...Felicia bourgeois Week 8 home work Wed class Week 8 chapter 15 1) What is the difference between the permanent link and channel testing? The permanent link includes only that portion of the cabling installation that is "permanent" (think punched down). It includes jack to rack -or- wall outlet to patch panel. One connector is allowed at each end but any patch cables must be accounted for and removed from the test results. This generally means you must use the cables that came with your test equipment so the equipment knows exactly what to subtract the channel link includes two or more patch cables and may include multiple patch panels - possibly in multiple closets. 2) if you have installed a category 6a cable, what is the maximum NEXT that can be supported for a 500mhz channel. 26.1 3) what is the insertion loss budget for 300 meter link intended to operate at 10Gbase-SR using OM3 fiber. ILB = (2 x 0.75db) + (0.3km x 3.5dB/km) = 2.6dB 4) What are the basic recommended steps for troubleshooting a cable problem? 1. Split the system into logical elements.2.Locate the element that is most likely the cause of the problem. 3. Test the...

Words: 250 - Pages: 1

Premium Essay

Week 8

...Week 8 Assignment Rubric Written Assignment Grading Form for Good Business Sense Paper, Due in Week Eight |Content and Development |Points Possible |Points Earned |Comments | |70 Points |70 | | | | | | | | |All key elements of the assignment are covered in a substantive way. |30 | | | |The paper answer Questions 1–4 from the Developing Good Business | | | | |Sense activity on p. 394 of the text. | | | | |The paper is 700 to 1,050 words. | | | | |The content is comprehensive, accurate, and/or persuasive. |10 | | | |The paper develops a central theme or idea directed toward the | | | | |appropriate audience. | ...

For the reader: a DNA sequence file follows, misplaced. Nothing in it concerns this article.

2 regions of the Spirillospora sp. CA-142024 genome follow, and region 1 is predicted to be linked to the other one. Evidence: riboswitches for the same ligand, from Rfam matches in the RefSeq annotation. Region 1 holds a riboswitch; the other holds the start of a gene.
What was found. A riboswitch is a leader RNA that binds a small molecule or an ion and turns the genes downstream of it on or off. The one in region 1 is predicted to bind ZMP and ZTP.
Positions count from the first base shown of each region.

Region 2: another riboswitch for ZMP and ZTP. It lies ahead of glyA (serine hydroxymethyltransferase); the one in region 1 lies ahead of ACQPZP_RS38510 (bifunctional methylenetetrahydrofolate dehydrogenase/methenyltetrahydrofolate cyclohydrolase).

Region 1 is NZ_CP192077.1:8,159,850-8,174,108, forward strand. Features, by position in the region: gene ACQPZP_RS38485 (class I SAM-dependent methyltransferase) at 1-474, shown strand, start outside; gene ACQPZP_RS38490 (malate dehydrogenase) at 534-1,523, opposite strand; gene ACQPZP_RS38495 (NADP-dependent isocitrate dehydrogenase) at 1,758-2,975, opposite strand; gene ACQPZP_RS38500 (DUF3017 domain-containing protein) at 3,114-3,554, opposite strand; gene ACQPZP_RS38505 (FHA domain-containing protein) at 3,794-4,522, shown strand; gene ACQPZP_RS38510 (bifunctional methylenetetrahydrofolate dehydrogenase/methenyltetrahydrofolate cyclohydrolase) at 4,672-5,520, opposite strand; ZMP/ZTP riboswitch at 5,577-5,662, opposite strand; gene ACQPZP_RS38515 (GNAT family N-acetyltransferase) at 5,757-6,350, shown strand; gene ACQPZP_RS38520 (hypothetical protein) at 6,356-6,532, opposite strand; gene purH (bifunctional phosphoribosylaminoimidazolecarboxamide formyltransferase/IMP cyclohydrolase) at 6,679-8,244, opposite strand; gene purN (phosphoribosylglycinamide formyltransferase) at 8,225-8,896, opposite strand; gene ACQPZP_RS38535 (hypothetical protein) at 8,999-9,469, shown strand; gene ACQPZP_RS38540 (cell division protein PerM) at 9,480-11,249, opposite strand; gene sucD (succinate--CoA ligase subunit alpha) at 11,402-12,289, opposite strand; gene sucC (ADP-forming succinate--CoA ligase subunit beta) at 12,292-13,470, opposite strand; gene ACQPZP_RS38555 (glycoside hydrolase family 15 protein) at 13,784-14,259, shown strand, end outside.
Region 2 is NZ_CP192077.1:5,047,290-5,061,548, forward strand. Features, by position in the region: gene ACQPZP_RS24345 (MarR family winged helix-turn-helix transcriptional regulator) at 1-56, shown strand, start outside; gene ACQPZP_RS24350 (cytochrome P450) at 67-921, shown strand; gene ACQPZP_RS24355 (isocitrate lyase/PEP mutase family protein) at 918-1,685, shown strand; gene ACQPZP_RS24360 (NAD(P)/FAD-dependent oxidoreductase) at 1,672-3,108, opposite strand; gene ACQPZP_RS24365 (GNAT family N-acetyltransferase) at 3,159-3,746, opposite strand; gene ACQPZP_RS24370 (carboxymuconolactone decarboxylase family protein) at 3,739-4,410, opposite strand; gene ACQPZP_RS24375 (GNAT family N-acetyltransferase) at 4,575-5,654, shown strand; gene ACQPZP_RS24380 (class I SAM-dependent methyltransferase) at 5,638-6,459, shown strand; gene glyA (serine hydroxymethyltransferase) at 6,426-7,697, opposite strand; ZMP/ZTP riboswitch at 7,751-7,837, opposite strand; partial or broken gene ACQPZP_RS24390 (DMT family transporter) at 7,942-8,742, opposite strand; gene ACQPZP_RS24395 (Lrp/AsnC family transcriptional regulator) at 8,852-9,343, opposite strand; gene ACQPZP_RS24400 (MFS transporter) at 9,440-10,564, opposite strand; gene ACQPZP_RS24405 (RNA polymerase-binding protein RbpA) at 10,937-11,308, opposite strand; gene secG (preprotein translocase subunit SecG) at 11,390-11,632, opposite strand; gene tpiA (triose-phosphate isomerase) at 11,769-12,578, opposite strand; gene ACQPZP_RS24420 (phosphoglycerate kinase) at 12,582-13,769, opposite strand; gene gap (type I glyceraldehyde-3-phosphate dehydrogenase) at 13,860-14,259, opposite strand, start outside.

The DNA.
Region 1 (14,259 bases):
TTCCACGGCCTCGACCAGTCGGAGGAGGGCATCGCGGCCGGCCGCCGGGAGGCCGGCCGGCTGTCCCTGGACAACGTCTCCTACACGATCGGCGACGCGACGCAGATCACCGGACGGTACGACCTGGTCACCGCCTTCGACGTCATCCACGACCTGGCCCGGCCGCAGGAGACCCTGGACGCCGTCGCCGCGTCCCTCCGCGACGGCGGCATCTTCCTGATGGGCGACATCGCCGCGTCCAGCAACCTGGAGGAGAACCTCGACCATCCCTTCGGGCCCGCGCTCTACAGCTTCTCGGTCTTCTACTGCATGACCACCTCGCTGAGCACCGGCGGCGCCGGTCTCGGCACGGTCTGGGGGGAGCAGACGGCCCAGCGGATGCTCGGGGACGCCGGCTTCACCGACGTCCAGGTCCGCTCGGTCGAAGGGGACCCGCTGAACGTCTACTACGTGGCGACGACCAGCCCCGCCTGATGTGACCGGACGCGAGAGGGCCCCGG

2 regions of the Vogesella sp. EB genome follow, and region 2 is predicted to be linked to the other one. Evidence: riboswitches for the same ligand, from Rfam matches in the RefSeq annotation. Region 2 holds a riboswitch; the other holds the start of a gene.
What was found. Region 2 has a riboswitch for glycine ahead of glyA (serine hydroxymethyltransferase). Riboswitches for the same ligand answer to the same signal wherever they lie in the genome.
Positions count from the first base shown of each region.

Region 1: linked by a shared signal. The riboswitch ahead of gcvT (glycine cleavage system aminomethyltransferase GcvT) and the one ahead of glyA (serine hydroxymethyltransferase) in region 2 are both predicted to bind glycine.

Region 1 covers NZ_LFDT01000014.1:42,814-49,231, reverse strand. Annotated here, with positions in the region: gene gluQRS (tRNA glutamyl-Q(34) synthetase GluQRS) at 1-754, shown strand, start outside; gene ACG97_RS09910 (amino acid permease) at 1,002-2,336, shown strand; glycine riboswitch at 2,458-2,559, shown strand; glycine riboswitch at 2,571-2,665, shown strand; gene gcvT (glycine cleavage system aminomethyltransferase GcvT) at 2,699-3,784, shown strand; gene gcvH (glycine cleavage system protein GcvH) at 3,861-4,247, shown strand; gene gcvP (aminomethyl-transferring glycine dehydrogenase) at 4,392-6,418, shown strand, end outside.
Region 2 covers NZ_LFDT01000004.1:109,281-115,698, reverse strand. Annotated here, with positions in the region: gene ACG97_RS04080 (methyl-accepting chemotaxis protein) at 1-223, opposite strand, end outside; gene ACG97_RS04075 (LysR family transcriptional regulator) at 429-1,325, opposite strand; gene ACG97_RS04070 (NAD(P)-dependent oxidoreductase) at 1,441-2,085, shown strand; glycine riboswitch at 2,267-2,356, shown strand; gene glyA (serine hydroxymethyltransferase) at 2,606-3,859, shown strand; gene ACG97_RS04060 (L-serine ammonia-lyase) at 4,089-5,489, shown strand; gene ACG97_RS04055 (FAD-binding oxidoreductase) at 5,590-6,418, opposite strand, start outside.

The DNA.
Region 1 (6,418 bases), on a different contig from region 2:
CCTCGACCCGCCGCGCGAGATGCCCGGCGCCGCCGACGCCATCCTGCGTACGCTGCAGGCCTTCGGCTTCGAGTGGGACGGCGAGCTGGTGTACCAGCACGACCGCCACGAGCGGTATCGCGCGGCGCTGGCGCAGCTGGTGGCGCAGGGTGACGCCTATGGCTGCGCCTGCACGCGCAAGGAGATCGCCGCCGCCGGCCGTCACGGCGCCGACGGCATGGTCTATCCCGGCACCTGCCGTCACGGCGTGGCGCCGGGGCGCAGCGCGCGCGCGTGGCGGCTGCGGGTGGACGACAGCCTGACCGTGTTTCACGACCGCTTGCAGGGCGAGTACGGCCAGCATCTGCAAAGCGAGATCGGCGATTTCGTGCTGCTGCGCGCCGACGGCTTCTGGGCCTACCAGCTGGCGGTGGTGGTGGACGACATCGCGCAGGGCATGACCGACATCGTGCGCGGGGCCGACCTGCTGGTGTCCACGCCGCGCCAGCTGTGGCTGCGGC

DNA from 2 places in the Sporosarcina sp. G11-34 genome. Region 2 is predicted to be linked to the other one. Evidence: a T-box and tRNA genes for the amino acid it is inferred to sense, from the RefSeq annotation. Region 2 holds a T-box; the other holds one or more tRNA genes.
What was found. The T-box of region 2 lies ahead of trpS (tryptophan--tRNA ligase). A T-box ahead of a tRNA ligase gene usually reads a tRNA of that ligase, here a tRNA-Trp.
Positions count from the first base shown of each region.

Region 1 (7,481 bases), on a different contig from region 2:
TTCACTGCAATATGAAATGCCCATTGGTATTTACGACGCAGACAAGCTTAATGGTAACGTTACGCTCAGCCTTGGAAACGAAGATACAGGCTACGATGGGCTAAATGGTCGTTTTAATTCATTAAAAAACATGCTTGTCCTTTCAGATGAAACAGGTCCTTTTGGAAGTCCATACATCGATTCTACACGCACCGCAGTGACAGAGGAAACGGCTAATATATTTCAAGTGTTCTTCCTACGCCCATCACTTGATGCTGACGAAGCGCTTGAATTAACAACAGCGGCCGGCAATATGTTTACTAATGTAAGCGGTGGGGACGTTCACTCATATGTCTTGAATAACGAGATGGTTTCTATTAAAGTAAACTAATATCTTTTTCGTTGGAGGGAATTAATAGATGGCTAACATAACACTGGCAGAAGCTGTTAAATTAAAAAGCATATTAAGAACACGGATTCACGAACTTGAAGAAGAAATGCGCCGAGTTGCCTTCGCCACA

Words: 264 - Pages: 2

Premium Essay

Week 8 Homewor

...Lauren Martin MG365 Week 8 Homework Situational leadership provides a simple and logical framework with four basic decision-making styes - authoritative, consultative, facilitative, and delegative. Describe each of these styles and discuss when each of them is appropriate to apply. 1) Authoritative decision making: this applies in situations in which the manager has the experience necessary along with the information needed to reach a conclusion. The followers do not have the ability, willingness, or confidence to complete a task on their own. They are not involved in the decision making process to determine a course of action. This would be applied in a circumstance in which the manager is the only source of information or expertise. 2) Consultative decision making: this is a valuable strategy when the manager recognizes that the followers possess some experience/knowledge of the subject, display willingness, but are not yet able to help. The manager selects followers who can aide in reaching a decision, but the final choice rests on the manager. This would be applied in a circumstance when a follower has experience in the area in question. 3) Facilitative decision making: this is a cooperative effort where the manager and followers work together to reach a shared decision. The manager can enlist their help in situations where followers exhibit moderate to high readiness. This type can be used when a manager and a follower is part of a previous......

Words: 330 - Pages: 2

Premium Essay

Itmg381 Week 8 Assignment